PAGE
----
Squamanita paradoxa: The Ultimate Mushroom Guide
About The Squamanita paradoxa Mushroom
Squamanita paradoxa is a species of fungus in the family Tricholomataceae. It is a parasitic fungus that grows on another fungus, Cystoderma amianthinum. Widespread in Europe and North America, it seems globally rare, though seen in Europe with slightly more frequency than in North America. Its host, however, is widespread, with no evidence of decline.
Other names: Powdercap Strangler.
Squamanita paradoxa Identification
2 to 3cm across; initially convex, becoming broadly convex or flat; color brownish-violet but paler towards the rim; covered in shaggy scales.
White at first, becoming cream.
4 to 7cm long and 4 to 8mm diameter. The lower part is orange and coarsely scaly, topped by a collar-like persistent ring; the upper part is pale brownish-lilac and finely scaly.
Ellipsoidal, smooth, 8-11 x 4.5-6µm; inamyloid or dextrinoid.
Odor and Taste
Odor slightly perfumed becoming foetid in old fruitbodies; taste mild but not distinctive.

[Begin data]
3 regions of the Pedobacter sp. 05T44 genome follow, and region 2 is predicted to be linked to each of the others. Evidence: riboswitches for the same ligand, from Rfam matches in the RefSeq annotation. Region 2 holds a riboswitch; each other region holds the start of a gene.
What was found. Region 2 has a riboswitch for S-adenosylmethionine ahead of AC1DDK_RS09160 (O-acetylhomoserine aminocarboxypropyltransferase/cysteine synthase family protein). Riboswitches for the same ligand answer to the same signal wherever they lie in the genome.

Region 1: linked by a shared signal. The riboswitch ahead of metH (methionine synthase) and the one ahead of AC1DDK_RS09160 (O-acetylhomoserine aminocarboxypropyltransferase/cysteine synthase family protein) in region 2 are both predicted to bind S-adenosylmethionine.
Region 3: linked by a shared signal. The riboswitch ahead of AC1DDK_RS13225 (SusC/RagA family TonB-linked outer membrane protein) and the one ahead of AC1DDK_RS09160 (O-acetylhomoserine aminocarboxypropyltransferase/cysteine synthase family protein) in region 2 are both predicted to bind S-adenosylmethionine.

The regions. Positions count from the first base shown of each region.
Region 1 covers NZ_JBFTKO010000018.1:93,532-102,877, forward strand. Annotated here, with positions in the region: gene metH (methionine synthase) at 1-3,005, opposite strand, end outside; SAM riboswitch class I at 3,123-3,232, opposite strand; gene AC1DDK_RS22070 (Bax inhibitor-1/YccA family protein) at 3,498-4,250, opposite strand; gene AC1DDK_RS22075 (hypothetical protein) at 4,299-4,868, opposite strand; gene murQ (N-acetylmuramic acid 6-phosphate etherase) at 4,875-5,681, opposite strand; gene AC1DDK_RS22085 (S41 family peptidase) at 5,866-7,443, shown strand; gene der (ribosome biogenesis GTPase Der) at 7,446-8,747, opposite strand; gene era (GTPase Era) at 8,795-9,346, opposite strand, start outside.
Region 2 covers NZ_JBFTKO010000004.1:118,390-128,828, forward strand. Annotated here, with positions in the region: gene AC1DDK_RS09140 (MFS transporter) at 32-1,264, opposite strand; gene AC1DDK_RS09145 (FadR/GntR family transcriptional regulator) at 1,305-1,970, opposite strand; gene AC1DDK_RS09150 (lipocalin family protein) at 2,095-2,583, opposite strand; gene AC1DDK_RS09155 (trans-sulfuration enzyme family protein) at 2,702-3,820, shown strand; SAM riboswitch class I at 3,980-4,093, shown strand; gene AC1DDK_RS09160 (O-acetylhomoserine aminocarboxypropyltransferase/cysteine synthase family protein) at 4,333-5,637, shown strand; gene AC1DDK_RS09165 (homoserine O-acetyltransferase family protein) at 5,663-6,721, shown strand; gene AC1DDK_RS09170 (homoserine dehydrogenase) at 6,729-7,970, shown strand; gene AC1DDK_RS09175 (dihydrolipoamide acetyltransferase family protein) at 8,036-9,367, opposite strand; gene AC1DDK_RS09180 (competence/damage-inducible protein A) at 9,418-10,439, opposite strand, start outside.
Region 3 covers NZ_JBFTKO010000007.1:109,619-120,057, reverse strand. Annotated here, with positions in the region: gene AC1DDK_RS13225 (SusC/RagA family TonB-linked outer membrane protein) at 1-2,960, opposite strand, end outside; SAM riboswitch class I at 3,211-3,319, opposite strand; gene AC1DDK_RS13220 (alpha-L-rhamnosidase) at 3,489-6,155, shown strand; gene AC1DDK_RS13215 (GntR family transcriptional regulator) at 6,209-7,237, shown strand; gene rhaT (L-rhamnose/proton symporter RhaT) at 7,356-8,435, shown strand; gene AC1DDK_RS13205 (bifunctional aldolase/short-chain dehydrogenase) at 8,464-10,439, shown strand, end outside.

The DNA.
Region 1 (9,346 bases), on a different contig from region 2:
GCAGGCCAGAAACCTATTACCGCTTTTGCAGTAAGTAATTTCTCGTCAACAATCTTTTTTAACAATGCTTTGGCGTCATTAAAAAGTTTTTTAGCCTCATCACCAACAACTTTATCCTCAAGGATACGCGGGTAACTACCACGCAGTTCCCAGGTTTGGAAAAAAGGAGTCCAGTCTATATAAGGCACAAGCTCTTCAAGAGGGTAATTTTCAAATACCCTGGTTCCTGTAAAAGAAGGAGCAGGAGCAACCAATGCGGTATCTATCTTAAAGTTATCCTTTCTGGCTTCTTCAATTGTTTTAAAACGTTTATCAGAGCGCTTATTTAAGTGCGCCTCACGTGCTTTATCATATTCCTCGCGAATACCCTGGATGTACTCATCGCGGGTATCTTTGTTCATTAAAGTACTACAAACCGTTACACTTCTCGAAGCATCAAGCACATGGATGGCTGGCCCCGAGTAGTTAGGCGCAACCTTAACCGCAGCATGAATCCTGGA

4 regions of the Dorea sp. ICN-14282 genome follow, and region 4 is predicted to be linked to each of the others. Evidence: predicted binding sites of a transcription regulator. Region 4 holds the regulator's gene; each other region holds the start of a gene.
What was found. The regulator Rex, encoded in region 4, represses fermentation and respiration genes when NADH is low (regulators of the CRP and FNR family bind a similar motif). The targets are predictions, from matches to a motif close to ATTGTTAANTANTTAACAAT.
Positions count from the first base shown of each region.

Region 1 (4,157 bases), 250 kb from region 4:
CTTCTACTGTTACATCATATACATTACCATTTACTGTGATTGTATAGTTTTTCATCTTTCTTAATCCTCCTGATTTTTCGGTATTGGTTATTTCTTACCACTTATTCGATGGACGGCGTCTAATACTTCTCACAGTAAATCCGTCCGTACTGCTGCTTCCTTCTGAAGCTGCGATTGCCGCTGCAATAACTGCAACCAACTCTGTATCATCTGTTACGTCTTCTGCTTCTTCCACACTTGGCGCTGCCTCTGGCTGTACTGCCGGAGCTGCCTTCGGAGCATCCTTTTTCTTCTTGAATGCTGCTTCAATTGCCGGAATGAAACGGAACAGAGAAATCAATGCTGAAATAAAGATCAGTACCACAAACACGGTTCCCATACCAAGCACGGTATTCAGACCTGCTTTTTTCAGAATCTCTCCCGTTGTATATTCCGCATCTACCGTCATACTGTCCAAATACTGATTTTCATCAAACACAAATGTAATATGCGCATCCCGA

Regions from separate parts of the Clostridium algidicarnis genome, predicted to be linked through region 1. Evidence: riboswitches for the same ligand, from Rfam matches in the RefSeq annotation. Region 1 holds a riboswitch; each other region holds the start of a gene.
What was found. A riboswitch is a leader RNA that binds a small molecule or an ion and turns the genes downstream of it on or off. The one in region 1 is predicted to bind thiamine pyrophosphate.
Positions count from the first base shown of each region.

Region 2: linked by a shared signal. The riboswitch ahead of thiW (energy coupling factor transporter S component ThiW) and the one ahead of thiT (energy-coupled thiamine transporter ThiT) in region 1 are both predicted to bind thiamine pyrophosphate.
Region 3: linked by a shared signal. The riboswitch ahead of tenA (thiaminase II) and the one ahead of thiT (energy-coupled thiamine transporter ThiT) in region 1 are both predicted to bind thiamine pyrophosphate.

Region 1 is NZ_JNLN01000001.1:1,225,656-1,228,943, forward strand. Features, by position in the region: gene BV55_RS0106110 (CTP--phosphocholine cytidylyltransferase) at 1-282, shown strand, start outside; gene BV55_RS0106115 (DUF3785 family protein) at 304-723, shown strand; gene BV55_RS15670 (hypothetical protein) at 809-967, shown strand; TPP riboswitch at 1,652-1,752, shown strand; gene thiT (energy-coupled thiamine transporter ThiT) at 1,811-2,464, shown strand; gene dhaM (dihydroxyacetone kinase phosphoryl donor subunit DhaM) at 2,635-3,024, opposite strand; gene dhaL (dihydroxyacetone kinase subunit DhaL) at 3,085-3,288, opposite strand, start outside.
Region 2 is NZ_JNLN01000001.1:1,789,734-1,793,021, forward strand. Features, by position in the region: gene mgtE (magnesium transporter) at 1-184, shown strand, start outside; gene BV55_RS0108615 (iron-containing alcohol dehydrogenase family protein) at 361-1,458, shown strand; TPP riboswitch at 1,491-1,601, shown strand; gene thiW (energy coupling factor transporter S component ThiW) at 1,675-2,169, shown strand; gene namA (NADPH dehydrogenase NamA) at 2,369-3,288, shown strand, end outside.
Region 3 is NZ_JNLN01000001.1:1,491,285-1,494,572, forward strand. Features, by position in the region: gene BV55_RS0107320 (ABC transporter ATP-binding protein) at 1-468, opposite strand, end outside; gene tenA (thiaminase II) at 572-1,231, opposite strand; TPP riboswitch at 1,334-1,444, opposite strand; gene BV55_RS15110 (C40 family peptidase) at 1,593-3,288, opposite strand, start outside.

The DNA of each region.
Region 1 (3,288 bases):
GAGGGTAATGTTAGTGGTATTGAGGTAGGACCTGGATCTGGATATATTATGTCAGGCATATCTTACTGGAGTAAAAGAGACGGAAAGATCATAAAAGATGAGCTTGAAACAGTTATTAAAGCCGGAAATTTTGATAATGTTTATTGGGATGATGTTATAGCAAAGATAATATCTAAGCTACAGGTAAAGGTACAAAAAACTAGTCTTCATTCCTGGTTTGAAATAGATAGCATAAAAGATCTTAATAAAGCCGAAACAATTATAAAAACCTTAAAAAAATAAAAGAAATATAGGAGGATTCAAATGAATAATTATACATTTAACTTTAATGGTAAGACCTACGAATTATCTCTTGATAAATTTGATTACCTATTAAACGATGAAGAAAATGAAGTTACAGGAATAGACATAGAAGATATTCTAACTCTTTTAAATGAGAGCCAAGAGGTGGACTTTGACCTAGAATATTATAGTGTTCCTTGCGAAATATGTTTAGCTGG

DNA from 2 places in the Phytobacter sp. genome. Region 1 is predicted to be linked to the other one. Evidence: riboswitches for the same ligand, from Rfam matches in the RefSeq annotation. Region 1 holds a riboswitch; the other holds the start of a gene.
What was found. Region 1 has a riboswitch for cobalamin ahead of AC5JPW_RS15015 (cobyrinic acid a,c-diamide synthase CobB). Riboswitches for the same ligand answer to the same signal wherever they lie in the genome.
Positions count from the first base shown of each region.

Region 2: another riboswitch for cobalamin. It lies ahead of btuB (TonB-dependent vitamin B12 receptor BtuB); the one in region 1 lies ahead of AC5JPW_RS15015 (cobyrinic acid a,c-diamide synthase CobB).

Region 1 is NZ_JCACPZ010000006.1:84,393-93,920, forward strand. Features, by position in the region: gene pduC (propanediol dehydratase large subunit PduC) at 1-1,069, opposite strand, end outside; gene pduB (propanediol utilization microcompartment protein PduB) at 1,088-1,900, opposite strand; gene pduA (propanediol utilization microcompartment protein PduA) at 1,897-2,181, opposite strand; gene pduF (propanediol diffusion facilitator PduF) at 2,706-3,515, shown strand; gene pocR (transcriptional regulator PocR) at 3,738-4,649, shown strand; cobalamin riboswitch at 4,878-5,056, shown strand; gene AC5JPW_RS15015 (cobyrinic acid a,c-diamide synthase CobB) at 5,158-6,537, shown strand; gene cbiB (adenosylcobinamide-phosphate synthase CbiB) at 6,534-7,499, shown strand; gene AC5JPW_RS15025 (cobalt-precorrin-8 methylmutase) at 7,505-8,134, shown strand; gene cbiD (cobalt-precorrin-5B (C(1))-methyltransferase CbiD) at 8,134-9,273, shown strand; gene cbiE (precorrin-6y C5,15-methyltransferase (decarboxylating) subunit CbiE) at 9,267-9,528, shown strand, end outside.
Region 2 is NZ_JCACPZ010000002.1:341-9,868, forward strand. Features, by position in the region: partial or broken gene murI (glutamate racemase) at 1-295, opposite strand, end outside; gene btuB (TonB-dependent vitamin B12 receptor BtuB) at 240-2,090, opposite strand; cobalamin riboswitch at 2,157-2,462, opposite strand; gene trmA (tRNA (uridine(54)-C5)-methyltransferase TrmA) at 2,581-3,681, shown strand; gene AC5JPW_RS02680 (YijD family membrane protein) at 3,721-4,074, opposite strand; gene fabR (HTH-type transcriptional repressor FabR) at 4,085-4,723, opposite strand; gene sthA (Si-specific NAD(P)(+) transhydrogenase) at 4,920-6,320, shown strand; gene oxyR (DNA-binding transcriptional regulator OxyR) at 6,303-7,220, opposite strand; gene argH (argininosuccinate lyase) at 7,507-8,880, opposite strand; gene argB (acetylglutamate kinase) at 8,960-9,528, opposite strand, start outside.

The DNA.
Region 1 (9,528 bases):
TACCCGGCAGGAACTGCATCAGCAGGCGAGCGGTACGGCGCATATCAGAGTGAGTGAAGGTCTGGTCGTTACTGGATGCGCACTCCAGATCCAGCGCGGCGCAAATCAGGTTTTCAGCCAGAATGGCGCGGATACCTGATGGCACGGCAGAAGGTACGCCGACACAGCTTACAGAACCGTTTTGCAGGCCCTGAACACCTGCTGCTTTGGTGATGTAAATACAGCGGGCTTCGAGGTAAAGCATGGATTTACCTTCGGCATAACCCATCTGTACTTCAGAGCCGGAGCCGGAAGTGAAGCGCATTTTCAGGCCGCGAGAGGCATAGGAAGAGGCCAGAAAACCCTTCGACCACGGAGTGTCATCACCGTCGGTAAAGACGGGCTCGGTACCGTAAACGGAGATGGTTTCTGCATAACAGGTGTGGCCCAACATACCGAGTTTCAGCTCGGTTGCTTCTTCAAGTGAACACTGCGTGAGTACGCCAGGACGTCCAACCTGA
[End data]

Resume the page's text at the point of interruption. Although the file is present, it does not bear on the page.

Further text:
Habitat & Ecological Role
Parasitic on Cystoderma amianthinum.
Summer and autumn.
Cystoderma amianthinum, the Earthy Powdercap, which this fungus parasitises.
Squamanita paradoxa Taxonomy & Etymology
In 1948 famous American mycologist Alexander H. Smith and German-born mycologist Rolf Singer described this remarkable mushroom based on fruitbodies collected in Mount Hood National Forest, Oregon USA. Smith and Singer gave the Powdercap Strangler the binomial scientific name Cystoderma paradoxum.
In 1965 Dutch mycologist Cornelis Bas (1928 - 2013) transferred this species to the genus Squamanita, establishing its currently-accepted scientific name as Squamanita paradoxa.
Squamanita, the genus name, suggests that mushrooms in this genus will be scaly (bearing squamules), while the specific epithet paradoxa reflects the puzzling nature of this species, which when it was first found was thought to be a new powdercap (Cystoderma) species.
Squamanita paradoxa profile
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